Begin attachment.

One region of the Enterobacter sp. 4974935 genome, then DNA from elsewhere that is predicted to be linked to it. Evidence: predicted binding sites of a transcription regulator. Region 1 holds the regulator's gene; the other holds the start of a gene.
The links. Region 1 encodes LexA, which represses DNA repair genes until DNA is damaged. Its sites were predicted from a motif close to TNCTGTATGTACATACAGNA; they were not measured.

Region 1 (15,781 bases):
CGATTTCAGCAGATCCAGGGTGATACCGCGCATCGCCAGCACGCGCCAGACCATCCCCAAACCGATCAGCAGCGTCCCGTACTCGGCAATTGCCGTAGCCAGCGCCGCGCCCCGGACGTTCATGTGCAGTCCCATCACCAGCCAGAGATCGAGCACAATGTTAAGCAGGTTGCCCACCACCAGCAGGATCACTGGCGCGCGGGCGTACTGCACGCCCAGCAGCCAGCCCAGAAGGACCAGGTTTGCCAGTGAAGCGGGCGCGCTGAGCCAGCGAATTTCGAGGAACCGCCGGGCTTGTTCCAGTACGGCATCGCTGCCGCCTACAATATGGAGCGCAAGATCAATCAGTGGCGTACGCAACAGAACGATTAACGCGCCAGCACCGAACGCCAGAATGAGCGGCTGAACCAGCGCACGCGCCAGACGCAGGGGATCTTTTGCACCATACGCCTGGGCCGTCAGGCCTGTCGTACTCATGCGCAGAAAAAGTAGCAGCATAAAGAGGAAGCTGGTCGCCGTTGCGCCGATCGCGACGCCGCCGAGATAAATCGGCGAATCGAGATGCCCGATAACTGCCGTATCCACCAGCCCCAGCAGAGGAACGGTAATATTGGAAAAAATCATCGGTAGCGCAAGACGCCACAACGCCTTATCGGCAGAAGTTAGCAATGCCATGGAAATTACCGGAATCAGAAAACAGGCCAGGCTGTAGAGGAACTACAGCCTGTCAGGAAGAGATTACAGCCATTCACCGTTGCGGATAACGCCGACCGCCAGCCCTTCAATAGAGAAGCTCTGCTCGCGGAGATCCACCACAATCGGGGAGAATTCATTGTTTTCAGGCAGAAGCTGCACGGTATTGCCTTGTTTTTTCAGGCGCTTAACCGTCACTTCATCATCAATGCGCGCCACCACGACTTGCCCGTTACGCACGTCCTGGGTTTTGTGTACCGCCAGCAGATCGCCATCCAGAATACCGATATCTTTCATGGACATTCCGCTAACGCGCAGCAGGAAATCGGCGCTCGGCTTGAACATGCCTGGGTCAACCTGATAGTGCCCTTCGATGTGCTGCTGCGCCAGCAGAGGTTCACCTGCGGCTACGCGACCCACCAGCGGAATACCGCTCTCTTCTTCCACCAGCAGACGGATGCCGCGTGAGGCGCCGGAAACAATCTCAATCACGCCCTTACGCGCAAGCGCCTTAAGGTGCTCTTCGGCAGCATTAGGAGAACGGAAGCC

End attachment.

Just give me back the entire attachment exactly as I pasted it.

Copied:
One region of the Enterobacter sp. 4974935 genome, then DNA from elsewhere that is predicted to be linked to it. Evidence: predicted binding sites of a transcription regulator. Region 1 holds the regulator's gene; the other holds the start of a gene.
The links. Region 1 encodes LexA, which represses DNA repair genes until DNA is damaged. Its sites were predicted from a motif close to TNCTGTATGTACATACAGNA; they were not measured.

Region 1 (15,781 bases):
CGATTTCAGCAGATCCAGGGTGATACCGCGCATCGCCAGCACGCGCCAGACCATCCCCAAACCGATCAGCAGCGTCCCGTACTCGGCAATTGCCGTAGCCAGCGCCGCGCCCCGGACGTTCATGTGCAGTCCCATCACCAGCCAGAGATCGAGCACAATGTTAAGCAGGTTGCCCACCACCAGCAGGATCACTGGCGCGCGGGCGTACTGCACGCCCAGCAGCCAGCCCAGAAGGACCAGGTTTGCCAGTGAAGCGGGCGCGCTGAGCCAGCGAATTTCGAGGAACCGCCGGGCTTGTTCCAGTACGGCATCGCTGCCGCCTACAATATGGAGCGCAAGATCAATCAGTGGCGTACGCAACAGAACGATTAACGCGCCAGCACCGAACGCCAGAATGAGCGGCTGAACCAGCGCACGCGCCAGACGCAGGGGATCTTTTGCACCATACGCCTGGGCCGTCAGGCCTGTCGTACTCATGCGCAGAAAAAGTAGCAGCATAAAGAGGAAGCTGGTCGCCGTTGCGCCGATCGCGACGCCGCCGAGATAAATCGGCGAATCGAGATGCCCGATAACTGCCGTATCCACCAGCCCCAGCAGAGGAACGGTAATATTGGAAAAAATCATCGGTAGCGCAAGACGCCACAACGCCTTATCGGCAGAAGTTAGCAATGCCATGGAAATTACCGGAATCAGAAAACAGGCCAGGCTGTAGAGGAACTACAGCCTGTCAGGAAGAGATTACAGCCATTCACCGTTGCGGATAACGCCGACCGCCAGCCCTTCAATAGAGAAGCTCTGCTCGCGGAGATCCACCACAATCGGGGAGAATTCATTGTTTTCAGGCAGAAGCTGCACGGTATTGCCTTGTTTTTTCAGGCGCTTAACCGTCACTTCATCATCAATGCGCGCCACCACGACTTGCCCGTTACGCACGTCCTGGGTTTTGTGTACCGCCAGCAGATCGCCATCCAGAATACCGATATCTTTCATGGACATTCCGCTAACGCGCAGCAGGAAATCGGCGCTCGGCTTGAACATGCCTGGGTCAACCTGATAGTGCCCTTCGATGTGCTGCTGCGCCAGCAGAGGTTCACCTGCGGCTACGCGACCCACCAGCGGAATACCGCTCTCTTCTTCCACCAGCAGACGGATGCCGCGTGAGGCGCCGGAAACAATCTCAATCACGCCCTTACGCGCAAGCGCCTTAAGGTGCTCTTCGGCAGCATTAGGAGAACGGAAGCC